Once again, slept soundly in our large, slightly 70’s art deco suite at Butler House. Breakfast the next morning was across the garden in the converted castle stables that now house the Kilkenny Design Centre (and the café that provided our morning repast). The service was friendly, but microwaved porridge and scrambled eggs (!!) were not the breakfast highlight of the trip! Oh well, on to bigger and better breakfasts (and elastic waisted pants!!).
We hated to leave the idyllic location of Kilgraney House and the perfect hosts that were Bryan and Martin, but the rest of Ireland beckoned! Our first stop was Jerpoint Abbey, the oldest remain being the 12th century Romanesque church, but there was also a lovely 15th century cloister. This was one of many OPW Heritage Card sites that we intend to visit (the first was Kilmainham Gaol, and entrance to this site paid for the card). The helpful staff member on the desk also filled us in on our next stop, Kells Priory, which is an open site with no information at hand – so her passion and information was most helpful!
Kells Priory is referred to in Rough Guides as, “one of the country’s most atmospheric ruins,” and it wasn’t an oversell. What really enhanced this atmosphere was that there were only sheep grazing through the ruins and a young family picnicking and playing hide and seek with their golden retriever amongst the stones – not bus loads of tourists! It was quite extraordinary what was still intact, considering the turbulent history – 2 or 3 sackings in the 13th and 14thcenturies. As with lots of sites in Ireland, money is being gazetted to it and major restoration is constantly happening. Really good choice to visit here.
We arrived in Kilkenny in time for our lunch booking at Campagne. We couldn’t find the place at first – it’s a little tucked away and we walked straight past it, not paying attention. Instead, a lovely local lass carrying a take-away pizza escorted us to the door – once again, the hospitality of the Irish abounds! Campagne is a relatively new and quite funky little restaurant that we had booked from home, but many people had recommended it on our travels so far. The female maître d’ was efficient, friendly and attentive, as were all of her staff. The décor was soft moss green and cream, and the S-shaped bench/booth seating worked very well – providing intimacy and economy of space. Our choices of dishes were: a spinach & ricotta parfait with whipped goats cheese, roast tomato & tomato vinaigrette; fillet of cod, braised calamari, tomato & basil. Too, too delicious! Go to Campagne
From our filling and deeply satisfying lunch we went to Butler House to check in for the night. This accommodation used to be the dowager house for the castle, so it wasn’t too shabby at all. Some people on TripAdvisor have complained about the noisy floorboards of the rooms above them, but as we had a gigantic room on the top floor, this was not an issue for us – and it was only after Nic’s constant reminders to John to ‘tread lightly’ that we discovered that we were the only people staying in the B&B! Maybe because it was the Sunday night before school went back and no one but the Bontaks were on holidays . . . who knows? Who cares? We felt very privileged!!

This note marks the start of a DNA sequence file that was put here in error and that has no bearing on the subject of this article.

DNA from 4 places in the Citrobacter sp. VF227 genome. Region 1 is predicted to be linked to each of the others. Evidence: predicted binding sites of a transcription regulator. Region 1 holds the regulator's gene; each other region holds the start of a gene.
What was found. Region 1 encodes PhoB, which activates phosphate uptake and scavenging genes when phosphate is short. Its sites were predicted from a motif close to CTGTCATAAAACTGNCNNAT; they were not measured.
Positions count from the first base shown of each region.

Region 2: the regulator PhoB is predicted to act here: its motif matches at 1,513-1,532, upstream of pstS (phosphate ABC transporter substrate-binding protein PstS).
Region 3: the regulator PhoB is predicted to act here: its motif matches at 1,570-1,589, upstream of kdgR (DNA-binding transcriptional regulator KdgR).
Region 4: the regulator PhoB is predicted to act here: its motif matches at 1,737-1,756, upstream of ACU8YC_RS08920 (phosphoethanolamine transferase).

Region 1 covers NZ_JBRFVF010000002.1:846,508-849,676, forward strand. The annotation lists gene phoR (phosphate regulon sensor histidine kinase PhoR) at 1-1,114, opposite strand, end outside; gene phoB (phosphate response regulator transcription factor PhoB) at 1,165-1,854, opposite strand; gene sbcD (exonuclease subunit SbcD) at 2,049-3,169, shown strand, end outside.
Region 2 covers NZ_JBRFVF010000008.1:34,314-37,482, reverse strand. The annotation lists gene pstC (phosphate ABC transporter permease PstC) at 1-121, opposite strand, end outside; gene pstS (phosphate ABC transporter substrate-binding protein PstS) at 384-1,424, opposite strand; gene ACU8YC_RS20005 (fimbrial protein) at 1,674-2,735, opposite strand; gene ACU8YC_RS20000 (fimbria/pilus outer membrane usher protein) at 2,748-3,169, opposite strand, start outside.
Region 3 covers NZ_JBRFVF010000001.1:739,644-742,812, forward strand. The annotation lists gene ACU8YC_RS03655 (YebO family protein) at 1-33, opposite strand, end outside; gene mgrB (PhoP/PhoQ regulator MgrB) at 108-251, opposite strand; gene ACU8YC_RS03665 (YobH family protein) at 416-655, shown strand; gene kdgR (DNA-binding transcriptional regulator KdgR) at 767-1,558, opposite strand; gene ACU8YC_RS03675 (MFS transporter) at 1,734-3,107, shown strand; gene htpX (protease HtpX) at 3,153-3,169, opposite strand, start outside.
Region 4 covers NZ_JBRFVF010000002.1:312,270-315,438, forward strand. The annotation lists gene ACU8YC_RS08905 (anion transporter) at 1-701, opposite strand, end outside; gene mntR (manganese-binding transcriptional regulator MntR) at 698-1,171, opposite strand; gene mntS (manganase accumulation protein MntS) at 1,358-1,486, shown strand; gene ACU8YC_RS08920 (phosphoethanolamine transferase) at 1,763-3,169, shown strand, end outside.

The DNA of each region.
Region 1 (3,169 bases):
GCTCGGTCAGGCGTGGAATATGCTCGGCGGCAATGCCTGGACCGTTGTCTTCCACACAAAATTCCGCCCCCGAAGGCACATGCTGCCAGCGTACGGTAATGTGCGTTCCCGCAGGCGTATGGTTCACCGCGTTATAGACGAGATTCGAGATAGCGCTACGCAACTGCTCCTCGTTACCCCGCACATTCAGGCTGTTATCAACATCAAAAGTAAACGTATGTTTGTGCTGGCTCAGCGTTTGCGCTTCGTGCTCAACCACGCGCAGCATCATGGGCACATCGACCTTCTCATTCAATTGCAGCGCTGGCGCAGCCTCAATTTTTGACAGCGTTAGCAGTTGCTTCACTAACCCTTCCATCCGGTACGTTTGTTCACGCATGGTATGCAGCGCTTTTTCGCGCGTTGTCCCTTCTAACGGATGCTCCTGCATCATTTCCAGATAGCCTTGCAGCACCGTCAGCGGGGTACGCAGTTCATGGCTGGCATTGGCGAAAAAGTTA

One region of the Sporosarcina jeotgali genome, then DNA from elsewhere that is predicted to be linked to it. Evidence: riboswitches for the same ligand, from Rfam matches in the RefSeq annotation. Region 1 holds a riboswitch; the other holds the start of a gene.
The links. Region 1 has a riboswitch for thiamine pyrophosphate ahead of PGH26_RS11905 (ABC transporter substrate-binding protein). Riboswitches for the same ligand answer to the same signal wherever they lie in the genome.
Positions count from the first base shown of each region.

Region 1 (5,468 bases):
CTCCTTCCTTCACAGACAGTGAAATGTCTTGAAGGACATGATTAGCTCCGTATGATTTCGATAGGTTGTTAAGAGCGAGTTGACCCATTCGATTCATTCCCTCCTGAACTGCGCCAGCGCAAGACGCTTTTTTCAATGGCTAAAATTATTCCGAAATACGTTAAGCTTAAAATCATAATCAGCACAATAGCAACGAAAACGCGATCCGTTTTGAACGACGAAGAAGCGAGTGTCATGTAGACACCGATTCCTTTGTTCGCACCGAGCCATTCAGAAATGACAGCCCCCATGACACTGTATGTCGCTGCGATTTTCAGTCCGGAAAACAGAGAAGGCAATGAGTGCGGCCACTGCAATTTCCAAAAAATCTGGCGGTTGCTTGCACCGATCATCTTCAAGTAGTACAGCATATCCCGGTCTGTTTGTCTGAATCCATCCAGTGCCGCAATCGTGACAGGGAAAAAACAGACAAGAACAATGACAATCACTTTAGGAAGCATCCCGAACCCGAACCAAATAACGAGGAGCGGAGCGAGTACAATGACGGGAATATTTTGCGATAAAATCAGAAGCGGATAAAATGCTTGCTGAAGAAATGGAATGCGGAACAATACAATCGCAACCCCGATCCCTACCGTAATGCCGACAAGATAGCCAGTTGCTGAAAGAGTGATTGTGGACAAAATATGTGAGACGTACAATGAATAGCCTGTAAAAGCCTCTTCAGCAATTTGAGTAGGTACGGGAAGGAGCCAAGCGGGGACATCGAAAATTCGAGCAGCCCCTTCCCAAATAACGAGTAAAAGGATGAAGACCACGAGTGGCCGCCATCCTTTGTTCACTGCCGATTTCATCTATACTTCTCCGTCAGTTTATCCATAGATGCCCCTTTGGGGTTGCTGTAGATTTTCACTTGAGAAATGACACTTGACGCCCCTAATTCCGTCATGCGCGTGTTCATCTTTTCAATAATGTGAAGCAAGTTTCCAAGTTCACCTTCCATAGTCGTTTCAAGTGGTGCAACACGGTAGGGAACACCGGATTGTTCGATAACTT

Kilkenny Castle was one of those fascinating journeys back in time – all the while fantasising that we were the ‘upstairs,’ of course, never the ‘downstairs!’ While it was built in the early 13th century, its interiors were remodelled in the 19thcentury in a more contemporary country-house style. It was far too easy to imagine ringing the poor hardworking and underappreciated servants for tea or to lug water for a bath. Keep dreaming! Go to Butler House
From the castle we headed along the quite picturesque and small Main St doing some window shopping on our way to St Canice’s Cathedral. The attraction to this particular cathedral is that it also has on its grounds a 100ft tall round tower – one of only 2 in Ireland that you are able to climb. This one was built some time around 800AD, and was unbelievably sturdy. It was also built from the inside (scaffolding erected on the interior) so the outside is very smooth and nicely finished. It was lovely to be shown about the place by two young people (in their 20s) connected with the history of the church, and passionate about preserving it.
After our excessive and sumptuous lunch, we didn’t need much in the way of dinner, so we headed to Kyteler’s Inn for drinks, soup and some fine fiddle playing. This place is named for Alice Kyteler who was tried and found guilty of being a witch in 1324. She fled to England and left her maid, Petronella, to take the rap – and her place in the fire!! Ironically, the location and atmosphere were well suited to kicking back, relaxing and blogging!